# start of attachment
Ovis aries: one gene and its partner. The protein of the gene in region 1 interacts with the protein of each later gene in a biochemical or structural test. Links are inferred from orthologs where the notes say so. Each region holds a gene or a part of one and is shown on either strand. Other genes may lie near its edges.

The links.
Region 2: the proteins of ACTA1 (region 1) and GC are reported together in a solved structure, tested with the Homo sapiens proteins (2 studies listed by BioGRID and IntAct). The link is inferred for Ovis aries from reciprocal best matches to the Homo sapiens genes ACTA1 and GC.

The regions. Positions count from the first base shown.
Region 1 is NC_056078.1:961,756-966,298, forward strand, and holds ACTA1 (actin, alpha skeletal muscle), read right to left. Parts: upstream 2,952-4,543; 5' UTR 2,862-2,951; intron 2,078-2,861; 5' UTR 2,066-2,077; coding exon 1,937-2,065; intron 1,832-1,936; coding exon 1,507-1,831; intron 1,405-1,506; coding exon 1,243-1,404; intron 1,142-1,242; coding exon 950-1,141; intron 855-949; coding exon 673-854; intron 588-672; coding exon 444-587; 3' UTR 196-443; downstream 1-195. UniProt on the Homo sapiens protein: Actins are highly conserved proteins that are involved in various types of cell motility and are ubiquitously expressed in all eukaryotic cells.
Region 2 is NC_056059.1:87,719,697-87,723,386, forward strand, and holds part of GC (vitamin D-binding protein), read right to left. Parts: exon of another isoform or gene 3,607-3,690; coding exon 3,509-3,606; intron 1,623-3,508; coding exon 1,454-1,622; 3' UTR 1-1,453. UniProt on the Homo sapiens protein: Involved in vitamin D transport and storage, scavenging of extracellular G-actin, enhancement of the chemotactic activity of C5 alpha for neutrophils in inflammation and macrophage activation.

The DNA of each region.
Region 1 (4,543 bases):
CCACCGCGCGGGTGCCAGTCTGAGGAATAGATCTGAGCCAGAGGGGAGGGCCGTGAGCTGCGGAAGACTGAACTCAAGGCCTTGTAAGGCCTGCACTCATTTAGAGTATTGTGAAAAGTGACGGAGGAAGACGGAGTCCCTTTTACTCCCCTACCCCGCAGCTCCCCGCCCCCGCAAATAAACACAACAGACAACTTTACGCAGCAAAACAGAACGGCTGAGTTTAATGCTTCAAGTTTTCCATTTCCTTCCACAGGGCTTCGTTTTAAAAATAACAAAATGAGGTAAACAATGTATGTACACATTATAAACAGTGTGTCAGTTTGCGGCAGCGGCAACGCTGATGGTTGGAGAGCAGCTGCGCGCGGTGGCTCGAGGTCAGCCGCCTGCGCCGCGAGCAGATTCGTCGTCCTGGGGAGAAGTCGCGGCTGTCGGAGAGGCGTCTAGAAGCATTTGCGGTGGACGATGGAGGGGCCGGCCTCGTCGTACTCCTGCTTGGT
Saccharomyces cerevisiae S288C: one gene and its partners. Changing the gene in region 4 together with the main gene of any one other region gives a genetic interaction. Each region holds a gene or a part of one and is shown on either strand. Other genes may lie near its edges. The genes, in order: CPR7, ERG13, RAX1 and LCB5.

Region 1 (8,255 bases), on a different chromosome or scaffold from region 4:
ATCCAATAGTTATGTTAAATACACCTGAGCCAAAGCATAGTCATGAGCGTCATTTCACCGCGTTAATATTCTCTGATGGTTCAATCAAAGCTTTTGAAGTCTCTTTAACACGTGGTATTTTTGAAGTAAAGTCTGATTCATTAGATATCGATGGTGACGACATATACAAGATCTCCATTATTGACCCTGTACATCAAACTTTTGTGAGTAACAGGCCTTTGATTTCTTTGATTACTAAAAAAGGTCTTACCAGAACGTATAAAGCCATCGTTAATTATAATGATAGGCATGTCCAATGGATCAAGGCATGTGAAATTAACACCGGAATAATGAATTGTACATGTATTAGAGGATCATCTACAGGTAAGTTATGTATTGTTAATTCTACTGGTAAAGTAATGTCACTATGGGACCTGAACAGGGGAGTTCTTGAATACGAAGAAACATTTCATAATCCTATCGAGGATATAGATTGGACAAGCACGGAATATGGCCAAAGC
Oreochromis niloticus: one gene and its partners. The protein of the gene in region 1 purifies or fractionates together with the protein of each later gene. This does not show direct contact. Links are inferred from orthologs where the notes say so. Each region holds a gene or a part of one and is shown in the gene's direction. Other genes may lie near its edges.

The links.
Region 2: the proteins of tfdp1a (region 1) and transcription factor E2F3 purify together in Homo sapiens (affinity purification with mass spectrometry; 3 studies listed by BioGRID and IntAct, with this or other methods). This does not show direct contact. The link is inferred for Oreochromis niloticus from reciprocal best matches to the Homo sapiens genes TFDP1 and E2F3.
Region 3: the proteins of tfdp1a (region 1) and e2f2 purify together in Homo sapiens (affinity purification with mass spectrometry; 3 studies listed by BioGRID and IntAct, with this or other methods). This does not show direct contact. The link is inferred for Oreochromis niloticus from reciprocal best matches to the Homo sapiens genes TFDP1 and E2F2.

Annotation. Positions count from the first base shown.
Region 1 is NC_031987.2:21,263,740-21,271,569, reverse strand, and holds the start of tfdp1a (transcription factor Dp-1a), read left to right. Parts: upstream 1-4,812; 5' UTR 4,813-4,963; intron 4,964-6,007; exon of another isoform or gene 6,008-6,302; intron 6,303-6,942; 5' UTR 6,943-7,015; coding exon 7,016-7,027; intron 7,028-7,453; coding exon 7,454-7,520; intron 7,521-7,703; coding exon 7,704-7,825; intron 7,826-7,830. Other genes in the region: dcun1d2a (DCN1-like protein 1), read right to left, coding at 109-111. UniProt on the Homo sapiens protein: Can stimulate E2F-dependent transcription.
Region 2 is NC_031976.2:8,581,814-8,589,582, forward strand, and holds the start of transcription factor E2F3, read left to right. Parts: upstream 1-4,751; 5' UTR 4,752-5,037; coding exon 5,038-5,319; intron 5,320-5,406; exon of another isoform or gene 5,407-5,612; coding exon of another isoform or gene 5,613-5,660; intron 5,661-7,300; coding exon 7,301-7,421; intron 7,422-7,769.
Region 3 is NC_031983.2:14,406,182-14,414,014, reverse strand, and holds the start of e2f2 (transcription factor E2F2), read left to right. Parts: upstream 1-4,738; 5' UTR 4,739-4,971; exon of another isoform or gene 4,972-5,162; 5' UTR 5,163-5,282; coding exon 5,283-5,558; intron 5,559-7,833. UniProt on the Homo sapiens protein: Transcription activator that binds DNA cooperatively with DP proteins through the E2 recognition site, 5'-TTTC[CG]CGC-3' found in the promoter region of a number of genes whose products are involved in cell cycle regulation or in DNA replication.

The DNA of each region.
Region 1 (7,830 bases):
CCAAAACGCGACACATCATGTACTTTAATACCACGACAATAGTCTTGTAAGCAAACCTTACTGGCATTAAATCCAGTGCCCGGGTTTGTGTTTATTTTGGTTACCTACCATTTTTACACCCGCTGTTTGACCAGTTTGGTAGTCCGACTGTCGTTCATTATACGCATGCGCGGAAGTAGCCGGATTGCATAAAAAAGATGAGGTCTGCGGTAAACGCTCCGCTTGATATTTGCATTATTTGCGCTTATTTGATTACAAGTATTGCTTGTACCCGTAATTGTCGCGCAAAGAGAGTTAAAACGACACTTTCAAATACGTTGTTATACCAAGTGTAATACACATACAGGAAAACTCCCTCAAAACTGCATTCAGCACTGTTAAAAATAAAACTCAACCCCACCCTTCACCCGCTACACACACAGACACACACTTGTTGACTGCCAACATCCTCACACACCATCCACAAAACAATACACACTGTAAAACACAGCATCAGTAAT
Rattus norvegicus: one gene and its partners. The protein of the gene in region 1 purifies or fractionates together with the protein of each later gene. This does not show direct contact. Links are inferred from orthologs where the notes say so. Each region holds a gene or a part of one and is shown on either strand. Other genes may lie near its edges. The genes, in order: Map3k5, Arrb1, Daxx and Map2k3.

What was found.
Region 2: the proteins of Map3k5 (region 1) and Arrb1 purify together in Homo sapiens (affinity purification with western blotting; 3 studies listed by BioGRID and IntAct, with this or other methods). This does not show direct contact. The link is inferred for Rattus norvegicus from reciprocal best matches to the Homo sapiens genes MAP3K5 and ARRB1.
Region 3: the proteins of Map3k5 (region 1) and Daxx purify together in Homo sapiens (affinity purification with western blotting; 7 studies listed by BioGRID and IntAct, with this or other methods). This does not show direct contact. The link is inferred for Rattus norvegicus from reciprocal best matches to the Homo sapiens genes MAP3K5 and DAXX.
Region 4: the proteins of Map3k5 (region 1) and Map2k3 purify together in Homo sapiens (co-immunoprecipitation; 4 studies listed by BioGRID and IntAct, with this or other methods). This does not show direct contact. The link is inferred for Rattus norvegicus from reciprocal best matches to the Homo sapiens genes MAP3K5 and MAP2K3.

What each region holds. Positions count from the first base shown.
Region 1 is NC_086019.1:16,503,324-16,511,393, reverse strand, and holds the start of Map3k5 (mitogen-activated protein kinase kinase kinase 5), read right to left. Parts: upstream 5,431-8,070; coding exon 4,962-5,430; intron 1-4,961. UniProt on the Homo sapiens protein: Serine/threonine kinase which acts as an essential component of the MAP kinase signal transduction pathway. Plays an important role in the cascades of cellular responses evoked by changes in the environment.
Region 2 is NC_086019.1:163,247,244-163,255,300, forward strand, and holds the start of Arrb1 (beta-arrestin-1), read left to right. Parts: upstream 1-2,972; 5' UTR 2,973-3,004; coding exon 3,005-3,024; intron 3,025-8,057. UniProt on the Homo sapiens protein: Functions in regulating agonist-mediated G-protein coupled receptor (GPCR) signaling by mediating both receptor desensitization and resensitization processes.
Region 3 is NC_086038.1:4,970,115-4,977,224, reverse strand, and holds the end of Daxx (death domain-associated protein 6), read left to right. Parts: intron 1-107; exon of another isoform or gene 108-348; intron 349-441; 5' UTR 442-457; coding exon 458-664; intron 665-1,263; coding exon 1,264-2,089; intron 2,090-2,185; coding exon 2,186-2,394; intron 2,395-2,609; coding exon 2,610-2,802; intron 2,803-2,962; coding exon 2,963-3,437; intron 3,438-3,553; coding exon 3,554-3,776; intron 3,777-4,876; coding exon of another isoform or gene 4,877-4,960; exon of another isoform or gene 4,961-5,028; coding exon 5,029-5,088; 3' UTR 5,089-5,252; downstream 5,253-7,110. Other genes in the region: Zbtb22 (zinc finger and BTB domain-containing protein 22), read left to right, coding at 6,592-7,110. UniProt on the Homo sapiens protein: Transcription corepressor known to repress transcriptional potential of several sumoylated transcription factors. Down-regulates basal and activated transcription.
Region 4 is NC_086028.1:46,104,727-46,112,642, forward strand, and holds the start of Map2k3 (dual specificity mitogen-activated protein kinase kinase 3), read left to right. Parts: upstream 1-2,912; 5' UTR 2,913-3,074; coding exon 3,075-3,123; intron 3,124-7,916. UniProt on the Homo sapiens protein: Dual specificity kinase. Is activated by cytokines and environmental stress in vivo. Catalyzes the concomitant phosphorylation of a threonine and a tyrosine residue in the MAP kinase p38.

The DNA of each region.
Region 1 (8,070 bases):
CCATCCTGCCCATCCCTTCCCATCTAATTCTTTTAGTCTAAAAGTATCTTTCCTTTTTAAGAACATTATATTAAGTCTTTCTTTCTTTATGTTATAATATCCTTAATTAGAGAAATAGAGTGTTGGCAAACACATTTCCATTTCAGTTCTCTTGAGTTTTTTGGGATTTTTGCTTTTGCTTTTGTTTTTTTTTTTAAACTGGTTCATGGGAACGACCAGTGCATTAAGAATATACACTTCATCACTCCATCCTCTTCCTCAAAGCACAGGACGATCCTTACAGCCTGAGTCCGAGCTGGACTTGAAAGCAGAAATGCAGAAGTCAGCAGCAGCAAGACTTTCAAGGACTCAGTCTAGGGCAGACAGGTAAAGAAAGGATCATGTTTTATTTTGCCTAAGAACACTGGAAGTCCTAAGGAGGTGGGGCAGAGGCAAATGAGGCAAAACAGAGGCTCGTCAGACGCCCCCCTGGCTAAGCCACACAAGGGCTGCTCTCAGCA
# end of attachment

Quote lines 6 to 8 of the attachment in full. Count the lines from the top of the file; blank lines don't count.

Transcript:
Region 2 is NC_056059.1:87,719,697-87,723,386, forward strand, and holds part of GC (vitamin D-binding protein), read right to left. Parts: exon of another isoform or gene 3,607-3,690; coding exon 3,509-3,606; intron 1,623-3,508; coding exon 1,454-1,622; 3' UTR 1-1,453. UniProt on the Homo sapiens protein: Involved in vitamin D transport and storage, scavenging of extracellular G-actin, enhancement of the chemotactic activity of C5 alpha for neutrophils in inflammation and macrophage activation.

The DNA of each region.
Region 1 (4,543 bases):